Graham Elliot Bowles
AVENUES | Chicago
A self-proclaimed Navy brat, 28-year-old Chef Graham Elliot Bowles
was born in Seattle, but grew up all over the world. He attended
Johnson & Wales and was off and running, finding his way into
inspiring kitchens around the country, including the Jackson House
Inn & Restaurant in Vermont, The Mansion on Turtle Creek in
Dallas, and then Charlie Trotter’s and Tru in Chicago. Now
at Avenues in The Peninsula Chicago, Bowles is honing his own culinary
style, a blend of equal parts creativity, technique and aesthetics.
Viewing the kitchen as more of a sanctuary or laboratory rather
than simply a place of work, Bowles seeks out new ingredients and
techniques with zeal. He is constantly looking for a way to surpass
every guest’s expectations, cooking with love and creating
with an open mind.
Foie-lipops (Foie Gras Lollipops)
Chef Graham Elliot Bowles of Avenues at The Peninsula Chicago
– Chicago, IL
Adapted by StarChefs.com
Yield: 50 Servings
- ½ lobe Grade-A fresh foie gras (approximately ¾
- ½ cup port
- Salt and pepper
- 15 sheets gelatin
- 1 cup heavy cream
- Salt and pepper to taste
- Lollipop sticks
Cut foie gras into 1-inch pieces with a hot knife. Remove
as many veins as possible. Put foie in a saucepan over medium heat.
Add port, salt and pepper. Cook until foie is cooked through and
alcohol is cooked off.
Bloom gelatin in a bowl of cold water. Heat 1 cup of heavy cream
in a separate pot and whisk in bloomed gelatin.
Remove ½ cup of foie gras fat from the saucepan. Pour the
remainder of foie gras and fat into a blender, adding the cup of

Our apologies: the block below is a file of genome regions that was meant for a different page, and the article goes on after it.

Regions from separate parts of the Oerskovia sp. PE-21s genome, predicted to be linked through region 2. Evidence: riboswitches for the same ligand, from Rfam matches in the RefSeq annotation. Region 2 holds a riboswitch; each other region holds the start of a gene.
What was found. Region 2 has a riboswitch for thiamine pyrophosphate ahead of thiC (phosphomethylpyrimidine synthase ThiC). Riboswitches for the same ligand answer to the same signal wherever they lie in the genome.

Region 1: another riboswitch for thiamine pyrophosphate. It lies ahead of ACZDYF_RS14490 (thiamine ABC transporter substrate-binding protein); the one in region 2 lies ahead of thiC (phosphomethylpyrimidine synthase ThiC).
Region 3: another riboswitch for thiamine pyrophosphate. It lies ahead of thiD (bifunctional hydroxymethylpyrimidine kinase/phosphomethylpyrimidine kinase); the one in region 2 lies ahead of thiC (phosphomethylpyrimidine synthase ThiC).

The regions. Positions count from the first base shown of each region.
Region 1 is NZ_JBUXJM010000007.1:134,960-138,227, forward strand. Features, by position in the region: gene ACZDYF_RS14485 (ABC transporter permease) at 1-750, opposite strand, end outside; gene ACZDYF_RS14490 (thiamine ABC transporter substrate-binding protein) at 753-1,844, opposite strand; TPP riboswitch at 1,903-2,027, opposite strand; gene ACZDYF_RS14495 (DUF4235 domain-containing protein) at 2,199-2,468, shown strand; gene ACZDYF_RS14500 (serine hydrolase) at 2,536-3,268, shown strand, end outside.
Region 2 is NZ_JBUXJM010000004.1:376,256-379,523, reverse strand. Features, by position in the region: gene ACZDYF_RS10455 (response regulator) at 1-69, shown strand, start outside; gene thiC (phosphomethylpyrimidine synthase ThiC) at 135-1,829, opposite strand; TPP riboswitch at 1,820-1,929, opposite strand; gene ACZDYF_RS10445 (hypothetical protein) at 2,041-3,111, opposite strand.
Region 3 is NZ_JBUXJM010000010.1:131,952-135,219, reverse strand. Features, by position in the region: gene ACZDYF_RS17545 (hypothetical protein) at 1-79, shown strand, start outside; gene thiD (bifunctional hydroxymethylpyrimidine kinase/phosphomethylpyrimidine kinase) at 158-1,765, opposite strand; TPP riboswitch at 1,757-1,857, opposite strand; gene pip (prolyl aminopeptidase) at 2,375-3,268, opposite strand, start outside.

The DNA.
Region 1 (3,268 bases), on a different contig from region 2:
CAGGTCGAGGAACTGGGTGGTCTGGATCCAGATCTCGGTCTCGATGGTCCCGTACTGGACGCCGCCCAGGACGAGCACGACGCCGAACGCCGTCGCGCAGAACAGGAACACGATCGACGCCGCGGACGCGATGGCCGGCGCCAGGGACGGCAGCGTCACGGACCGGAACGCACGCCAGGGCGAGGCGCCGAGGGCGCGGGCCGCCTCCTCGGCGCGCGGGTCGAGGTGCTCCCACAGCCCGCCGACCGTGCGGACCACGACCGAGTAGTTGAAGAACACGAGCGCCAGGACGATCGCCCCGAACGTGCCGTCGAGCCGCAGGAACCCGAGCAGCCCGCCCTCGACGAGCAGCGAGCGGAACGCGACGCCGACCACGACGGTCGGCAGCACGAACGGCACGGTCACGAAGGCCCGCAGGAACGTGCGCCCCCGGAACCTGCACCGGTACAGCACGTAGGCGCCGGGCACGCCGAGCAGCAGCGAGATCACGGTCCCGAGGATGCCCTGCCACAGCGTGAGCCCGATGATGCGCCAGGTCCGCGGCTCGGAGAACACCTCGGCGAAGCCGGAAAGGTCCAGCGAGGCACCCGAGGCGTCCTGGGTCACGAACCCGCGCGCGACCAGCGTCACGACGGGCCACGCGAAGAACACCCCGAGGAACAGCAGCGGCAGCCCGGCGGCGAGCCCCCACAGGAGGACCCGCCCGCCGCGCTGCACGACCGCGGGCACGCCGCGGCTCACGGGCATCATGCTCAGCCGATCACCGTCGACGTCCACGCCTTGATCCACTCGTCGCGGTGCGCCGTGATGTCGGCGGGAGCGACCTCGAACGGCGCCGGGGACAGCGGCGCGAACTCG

cream and gelatin as well. Blend on high, adding more cream if needed
for the mixture to blend smoothly. Check seasoning.
Pass blended mixture through a chinois. Fill lollipop molds with
mixture and freeze. Insert lollipop sticks and keep in refrigerator
until ready to serve.
Marc Brédif, Vouvray, Loire France 2002
AB: Can you tell me
about working at Mansion on Turtle Creek, Charlie Trotter’s,
GEB: The Mansion was my first
real experience at that level of fine dining. I was 20 years old.
I realized it was a 24-hour operation. So I learned that their attention
to detail was quite different from a place that just serves dinner.
Michael Kramer (now Executive Chef of McCrady’s in South Carolina)
– I worked with him at the Mansion. He was a sous chef there,
and he told me what it would take to survive at a place like Trotter’s
– how to keep your head down, fold your towel just so, and
have your trash can close by.
Working at Trotter’s was a defining moment in my career.
Everything you do has to be done at the highest professional level.
Each task is just as important as the others. The way you season
a plan, sharpen a knife, sweep the floor. Everything has to be in
tune. I’d never been in a kitchen like that.
AB: Have you carried that
philosophy into your kitchen?
GEB: I did when I went to Tru,
the underlying philosophy of achieving excellence, yes, but I take
more of a caring parent approach than the commander-in-chief approach.
AB: What is your own philosophy
on food and dining?
GEB: All cuisine is a gray
area. I like to push the envelope, not break it up. And if it isn’t
broke, break it. But that’s not my only motivating force.
I like to use some restraint. And the finished product must be delicious.
AB: What are your favorite
restaurants –off the beaten path – in Chicago?
GEB: Hot Doug’s. Bijan’s
Bistro – for their awesome iceberg wedge with blue cheese.
Café Salamera – it’s Peruvian – for their
little sandwiches and plantains
AB: What trends do you see
emerging in the restaurant industry now?
GEB: Consumers are looking
at cuisine as chef-driven.